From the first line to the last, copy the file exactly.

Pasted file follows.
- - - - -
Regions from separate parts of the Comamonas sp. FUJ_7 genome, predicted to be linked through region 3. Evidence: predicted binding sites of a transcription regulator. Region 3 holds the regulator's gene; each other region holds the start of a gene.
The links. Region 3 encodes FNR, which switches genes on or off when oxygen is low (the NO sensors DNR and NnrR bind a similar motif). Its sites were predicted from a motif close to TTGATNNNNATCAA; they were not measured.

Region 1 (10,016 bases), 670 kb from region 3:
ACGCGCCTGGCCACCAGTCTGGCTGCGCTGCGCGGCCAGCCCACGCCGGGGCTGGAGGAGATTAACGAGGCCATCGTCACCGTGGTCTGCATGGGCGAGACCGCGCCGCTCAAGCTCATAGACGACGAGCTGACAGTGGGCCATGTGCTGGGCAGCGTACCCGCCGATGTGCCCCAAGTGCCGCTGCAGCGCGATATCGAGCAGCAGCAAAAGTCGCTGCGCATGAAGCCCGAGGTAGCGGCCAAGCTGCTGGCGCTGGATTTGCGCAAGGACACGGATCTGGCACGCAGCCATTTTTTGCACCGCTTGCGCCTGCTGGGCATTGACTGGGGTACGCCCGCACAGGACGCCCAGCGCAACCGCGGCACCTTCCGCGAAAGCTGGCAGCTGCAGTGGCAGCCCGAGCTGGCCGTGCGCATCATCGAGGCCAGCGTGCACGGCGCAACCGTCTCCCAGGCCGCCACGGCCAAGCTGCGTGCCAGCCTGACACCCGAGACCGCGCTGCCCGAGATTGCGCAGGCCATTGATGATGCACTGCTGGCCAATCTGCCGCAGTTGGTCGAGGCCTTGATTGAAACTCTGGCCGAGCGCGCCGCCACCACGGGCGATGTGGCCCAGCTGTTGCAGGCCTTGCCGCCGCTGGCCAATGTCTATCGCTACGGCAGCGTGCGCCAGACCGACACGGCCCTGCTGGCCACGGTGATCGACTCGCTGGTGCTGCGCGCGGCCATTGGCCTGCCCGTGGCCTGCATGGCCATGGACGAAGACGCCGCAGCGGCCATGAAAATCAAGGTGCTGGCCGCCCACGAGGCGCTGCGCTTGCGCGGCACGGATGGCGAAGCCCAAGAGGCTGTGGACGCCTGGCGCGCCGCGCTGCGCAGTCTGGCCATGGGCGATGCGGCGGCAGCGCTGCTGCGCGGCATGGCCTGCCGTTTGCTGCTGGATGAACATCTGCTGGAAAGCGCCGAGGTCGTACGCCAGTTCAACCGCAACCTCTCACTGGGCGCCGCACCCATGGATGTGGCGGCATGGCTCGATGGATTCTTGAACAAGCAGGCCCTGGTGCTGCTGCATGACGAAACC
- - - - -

Regions from separate parts of the Comamonas sp. FUJ_7 genome, predicted to be linked through region 3. Evidence: predicted binding sites of a transcription regulator. Region 3 holds the regulator's gene; each other region holds the start of a gene.
The links. Region 3 encodes FNR, which switches genes on or off when oxygen is low (the NO sensors DNR and NnrR bind a similar motif). Its sites were predicted from a motif close to TTGATNNNNATCAA; they were not measured.

Region 1 (10,016 bases), 670 kb from region 3:
ACGCGCCTGGCCACCAGTCTGGCTGCGCTGCGCGGCCAGCCCACGCCGGGGCTGGAGGAGATTAACGAGGCCATCGTCACCGTGGTCTGCATGGGCGAGACCGCGCCGCTCAAGCTCATAGACGACGAGCTGACAGTGGGCCATGTGCTGGGCAGCGTACCCGCCGATGTGCCCCAAGTGCCGCTGCAGCGCGATATCGAGCAGCAGCAAAAGTCGCTGCGCATGAAGCCCGAGGTAGCGGCCAAGCTGCTGGCGCTGGATTTGCGCAAGGACACGGATCTGGCACGCAGCCATTTTTTGCACCGCTTGCGCCTGCTGGGCATTGACTGGGGTACGCCCGCACAGGACGCCCAGCGCAACCGCGGCACCTTCCGCGAAAGCTGGCAGCTGCAGTGGCAGCCCGAGCTGGCCGTGCGCATCATCGAGGCCAGCGTGCACGGCGCAACCGTCTCCCAGGCCGCCACGGCCAAGCTGCGTGCCAGCCTGACACCCGAGACCGCGCTGCCCGAGATTGCGCAGGCCATTGATGATGCACTGCTGGCCAATCTGCCGCAGTTGGTCGAGGCCTTGATTGAAACTCTGGCCGAGCGCGCCGCCACCACGGGCGATGTGGCCCAGCTGTTGCAGGCCTTGCCGCCGCTGGCCAATGTCTATCGCTACGGCAGCGTGCGCCAGACCGACACGGCCCTGCTGGCCACGGTGATCGACTCGCTGGTGCTGCGCGCGGCCATTGGCCTGCCCGTGGCCTGCATGGCCATGGACGAAGACGCCGCAGCGGCCATGAAAATCAAGGTGCTGGCCGCCCACGAGGCGCTGCGCTTGCGCGGCACGGATGGCGAAGCCCAAGAGGCTGTGGACGCCTGGCGCGCCGCGCTGCGCAGTCTGGCCATGGGCGATGCGGCGGCAGCGCTGCTGCGCGGCATGGCCTGCCGTTTGCTGCTGGATGAACATCTGCTGGAAAGCGCCGAGGTCGTACGCCAGTTCAACCGCAACCTCTCACTGGGCGCCGCACCCATGGATGTGGCGGCATGGCTCGATGGATTCTTGAACAAGCAGGCCCTGGTGCTGCTGCATGACGAAACC